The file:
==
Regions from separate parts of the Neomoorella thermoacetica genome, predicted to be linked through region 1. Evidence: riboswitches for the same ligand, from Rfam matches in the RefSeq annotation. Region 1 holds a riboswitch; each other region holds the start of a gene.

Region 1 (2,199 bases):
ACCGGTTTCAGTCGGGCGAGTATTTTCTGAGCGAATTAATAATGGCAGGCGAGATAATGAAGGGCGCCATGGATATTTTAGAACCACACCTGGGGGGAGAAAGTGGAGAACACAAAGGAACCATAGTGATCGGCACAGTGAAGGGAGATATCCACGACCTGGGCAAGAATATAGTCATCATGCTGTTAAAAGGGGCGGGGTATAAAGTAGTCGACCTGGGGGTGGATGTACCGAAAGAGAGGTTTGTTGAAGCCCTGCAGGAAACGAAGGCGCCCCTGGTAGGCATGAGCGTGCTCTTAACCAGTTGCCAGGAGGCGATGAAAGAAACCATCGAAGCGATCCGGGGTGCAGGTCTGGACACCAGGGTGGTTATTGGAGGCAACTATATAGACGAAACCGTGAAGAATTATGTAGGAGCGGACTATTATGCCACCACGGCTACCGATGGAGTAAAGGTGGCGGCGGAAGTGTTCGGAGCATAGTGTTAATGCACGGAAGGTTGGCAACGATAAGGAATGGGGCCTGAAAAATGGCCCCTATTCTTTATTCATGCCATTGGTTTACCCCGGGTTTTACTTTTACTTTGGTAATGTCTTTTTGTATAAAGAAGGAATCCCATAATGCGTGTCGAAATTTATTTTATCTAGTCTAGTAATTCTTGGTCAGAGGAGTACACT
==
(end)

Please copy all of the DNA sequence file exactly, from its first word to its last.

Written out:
Regions from separate parts of the Neomoorella thermoacetica genome, predicted to be linked through region 1. Evidence: riboswitches for the same ligand, from Rfam matches in the RefSeq annotation. Region 1 holds a riboswitch; each other region holds the start of a gene.

Region 1 (2,199 bases):
ACCGGTTTCAGTCGGGCGAGTATTTTCTGAGCGAATTAATAATGGCAGGCGAGATAATGAAGGGCGCCATGGATATTTTAGAACCACACCTGGGGGGAGAAAGTGGAGAACACAAAGGAACCATAGTGATCGGCACAGTGAAGGGAGATATCCACGACCTGGGCAAGAATATAGTCATCATGCTGTTAAAAGGGGCGGGGTATAAAGTAGTCGACCTGGGGGTGGATGTACCGAAAGAGAGGTTTGTTGAAGCCCTGCAGGAAACGAAGGCGCCCCTGGTAGGCATGAGCGTGCTCTTAACCAGTTGCCAGGAGGCGATGAAAGAAACCATCGAAGCGATCCGGGGTGCAGGTCTGGACACCAGGGTGGTTATTGGAGGCAACTATATAGACGAAACCGTGAAGAATTATGTAGGAGCGGACTATTATGCCACCACGGCTACCGATGGAGTAAAGGTGGCGGCGGAAGTGTTCGGAGCATAGTGTTAATGCACGGAAGGTTGGCAACGATAAGGAATGGGGCCTGAAAAATGGCCCCTATTCTTTATTCATGCCATTGGTTTACCCCGGGTTTTACTTTTACTTTGGTAATGTCTTTTTGTATAAAGAAGGAATCCCATAATGCGTGTCGAAATTTATTTTATCTAGTCTAGTAATTCTTGGTCAGAGGAGTACACT